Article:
If you are a good athlete but your grades are not good enough, PG and JC schools are a good option to qualify and get recruited. PG programs will only make a small change to your GPA, so PG schools are best if you are very close to meeting the minimum requirements or if you can significantly improve your ACT/SAT test scores. JC’s are different, after 2 years and earning an AA degree, your high school grades and test scores will not matter for most schools. This can be a good option for athletes that are not close to the grades they need to qualify.
It is realistic for the average athlete’s recruiting interest to increase by one division from what they are getting out of high school, but it is not a guarantee. In most cases, it is best not to pass up existing scholarship offers in order to attend a PG or JC program with a hope that your options will improve, because they may stay the same or get worse. Additionally, both JC and PG options can be especially good for players that get injured before or during their senior year.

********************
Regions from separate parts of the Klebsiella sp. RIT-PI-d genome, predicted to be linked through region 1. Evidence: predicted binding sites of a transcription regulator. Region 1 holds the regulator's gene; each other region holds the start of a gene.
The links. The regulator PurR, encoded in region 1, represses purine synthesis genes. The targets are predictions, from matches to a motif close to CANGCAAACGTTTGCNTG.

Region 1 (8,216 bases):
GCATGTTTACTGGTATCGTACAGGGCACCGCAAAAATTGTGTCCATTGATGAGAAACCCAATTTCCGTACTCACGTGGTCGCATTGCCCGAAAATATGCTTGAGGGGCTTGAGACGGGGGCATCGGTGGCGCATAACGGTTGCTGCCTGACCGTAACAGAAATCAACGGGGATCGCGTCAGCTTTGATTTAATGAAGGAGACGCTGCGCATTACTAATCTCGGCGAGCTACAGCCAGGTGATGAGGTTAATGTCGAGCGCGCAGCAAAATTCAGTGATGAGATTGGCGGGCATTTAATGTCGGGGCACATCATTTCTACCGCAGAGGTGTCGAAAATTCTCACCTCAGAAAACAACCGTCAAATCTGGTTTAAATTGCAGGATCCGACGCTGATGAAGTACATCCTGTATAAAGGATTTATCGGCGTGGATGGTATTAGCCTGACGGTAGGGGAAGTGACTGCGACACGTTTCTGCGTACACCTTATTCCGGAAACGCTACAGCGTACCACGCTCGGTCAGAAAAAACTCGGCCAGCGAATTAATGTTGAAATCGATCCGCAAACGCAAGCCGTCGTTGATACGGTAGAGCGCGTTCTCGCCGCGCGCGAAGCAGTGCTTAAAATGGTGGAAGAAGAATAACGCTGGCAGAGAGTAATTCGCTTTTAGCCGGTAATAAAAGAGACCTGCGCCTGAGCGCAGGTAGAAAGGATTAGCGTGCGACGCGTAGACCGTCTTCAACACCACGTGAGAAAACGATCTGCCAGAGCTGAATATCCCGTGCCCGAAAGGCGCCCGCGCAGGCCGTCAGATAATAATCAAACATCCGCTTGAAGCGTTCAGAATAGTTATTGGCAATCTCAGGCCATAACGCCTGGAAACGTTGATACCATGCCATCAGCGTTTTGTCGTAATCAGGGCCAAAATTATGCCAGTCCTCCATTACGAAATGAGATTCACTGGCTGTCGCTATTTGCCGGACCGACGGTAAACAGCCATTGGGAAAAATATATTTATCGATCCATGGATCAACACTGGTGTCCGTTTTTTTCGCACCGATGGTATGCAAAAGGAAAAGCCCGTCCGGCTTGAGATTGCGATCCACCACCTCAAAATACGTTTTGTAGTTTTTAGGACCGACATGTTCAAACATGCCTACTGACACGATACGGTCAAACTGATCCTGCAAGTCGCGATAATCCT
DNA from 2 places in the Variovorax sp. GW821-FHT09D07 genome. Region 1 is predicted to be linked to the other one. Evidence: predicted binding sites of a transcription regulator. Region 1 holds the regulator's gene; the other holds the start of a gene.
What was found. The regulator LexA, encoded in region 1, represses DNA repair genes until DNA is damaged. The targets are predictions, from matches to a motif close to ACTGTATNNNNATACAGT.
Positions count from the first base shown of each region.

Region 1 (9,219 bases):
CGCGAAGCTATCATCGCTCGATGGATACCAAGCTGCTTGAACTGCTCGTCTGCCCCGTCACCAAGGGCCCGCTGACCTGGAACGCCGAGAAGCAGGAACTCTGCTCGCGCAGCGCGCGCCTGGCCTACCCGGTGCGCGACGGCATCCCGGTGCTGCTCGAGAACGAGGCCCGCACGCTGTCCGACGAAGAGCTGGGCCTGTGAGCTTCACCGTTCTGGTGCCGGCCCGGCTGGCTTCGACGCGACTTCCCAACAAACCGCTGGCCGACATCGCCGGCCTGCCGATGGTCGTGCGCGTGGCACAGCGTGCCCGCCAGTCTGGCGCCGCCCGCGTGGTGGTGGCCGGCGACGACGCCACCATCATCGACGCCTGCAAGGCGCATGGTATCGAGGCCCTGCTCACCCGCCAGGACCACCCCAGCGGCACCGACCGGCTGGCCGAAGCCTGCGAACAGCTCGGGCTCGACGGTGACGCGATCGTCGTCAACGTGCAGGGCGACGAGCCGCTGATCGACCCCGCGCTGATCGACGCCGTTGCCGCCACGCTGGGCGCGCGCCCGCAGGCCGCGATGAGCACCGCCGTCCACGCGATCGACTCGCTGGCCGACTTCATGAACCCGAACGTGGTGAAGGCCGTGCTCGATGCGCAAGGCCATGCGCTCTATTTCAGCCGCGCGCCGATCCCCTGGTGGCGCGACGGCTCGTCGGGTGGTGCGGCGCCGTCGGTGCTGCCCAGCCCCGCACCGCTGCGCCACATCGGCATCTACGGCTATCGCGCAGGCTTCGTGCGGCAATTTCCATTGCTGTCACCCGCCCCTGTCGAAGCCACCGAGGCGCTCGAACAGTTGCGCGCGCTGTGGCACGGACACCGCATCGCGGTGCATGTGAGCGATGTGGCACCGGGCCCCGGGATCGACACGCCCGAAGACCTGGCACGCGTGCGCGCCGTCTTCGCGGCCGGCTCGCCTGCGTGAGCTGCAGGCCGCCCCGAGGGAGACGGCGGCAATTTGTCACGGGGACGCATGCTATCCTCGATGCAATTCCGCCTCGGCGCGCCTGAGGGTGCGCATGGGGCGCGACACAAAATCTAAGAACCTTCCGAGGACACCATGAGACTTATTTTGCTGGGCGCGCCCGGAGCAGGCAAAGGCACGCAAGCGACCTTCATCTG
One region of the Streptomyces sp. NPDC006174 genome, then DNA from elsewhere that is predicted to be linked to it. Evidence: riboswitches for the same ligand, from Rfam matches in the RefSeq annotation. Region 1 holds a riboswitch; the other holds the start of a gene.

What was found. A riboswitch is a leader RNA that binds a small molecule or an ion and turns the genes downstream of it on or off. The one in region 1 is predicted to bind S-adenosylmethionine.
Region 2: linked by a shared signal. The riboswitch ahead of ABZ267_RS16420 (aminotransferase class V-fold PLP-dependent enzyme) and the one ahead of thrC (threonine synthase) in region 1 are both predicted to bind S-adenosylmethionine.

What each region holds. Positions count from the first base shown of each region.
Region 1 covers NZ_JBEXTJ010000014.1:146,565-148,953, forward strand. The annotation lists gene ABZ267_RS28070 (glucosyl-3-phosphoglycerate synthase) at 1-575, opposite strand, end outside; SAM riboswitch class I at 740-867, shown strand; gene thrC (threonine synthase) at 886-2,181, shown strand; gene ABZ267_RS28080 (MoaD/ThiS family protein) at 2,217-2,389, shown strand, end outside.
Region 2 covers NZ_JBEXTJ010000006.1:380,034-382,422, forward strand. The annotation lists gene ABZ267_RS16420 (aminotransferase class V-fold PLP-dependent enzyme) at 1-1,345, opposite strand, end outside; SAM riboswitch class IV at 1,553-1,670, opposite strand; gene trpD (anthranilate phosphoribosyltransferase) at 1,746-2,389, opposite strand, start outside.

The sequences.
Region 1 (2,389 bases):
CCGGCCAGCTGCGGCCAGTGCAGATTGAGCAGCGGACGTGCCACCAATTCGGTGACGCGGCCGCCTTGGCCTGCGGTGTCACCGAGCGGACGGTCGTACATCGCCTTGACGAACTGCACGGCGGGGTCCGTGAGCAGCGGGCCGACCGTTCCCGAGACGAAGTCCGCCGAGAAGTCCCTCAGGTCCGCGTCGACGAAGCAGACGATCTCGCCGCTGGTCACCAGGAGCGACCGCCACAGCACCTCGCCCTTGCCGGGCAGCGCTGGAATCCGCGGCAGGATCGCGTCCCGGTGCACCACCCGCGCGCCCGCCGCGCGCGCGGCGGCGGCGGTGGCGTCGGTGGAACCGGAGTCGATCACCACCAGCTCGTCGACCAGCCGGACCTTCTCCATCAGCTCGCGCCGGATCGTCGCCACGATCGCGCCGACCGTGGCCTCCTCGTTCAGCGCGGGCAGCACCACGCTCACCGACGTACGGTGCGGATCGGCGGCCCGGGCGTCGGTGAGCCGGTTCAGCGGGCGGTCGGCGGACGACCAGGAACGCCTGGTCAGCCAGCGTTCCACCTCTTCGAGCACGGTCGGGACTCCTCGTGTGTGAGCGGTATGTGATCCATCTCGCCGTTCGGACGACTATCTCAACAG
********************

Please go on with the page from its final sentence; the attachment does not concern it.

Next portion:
There are 133 JC schools and 84 PG schools and their scholarships are usually based on financial needs.
All football divisions are very selective and few athletes end up playing at any collegiate level
Division 1 schools are the most selective and athletes and their families should know about the other options
Only divisions 1 and 2 offer athletic scholarships
Do not focus only on the big schools, because you may only receive offers from smaller schools. Keep your options open and visit schools from each division
Junior College and Postgraduate programs are viable options for athletes that do not academically qualify or have been injured during their senior year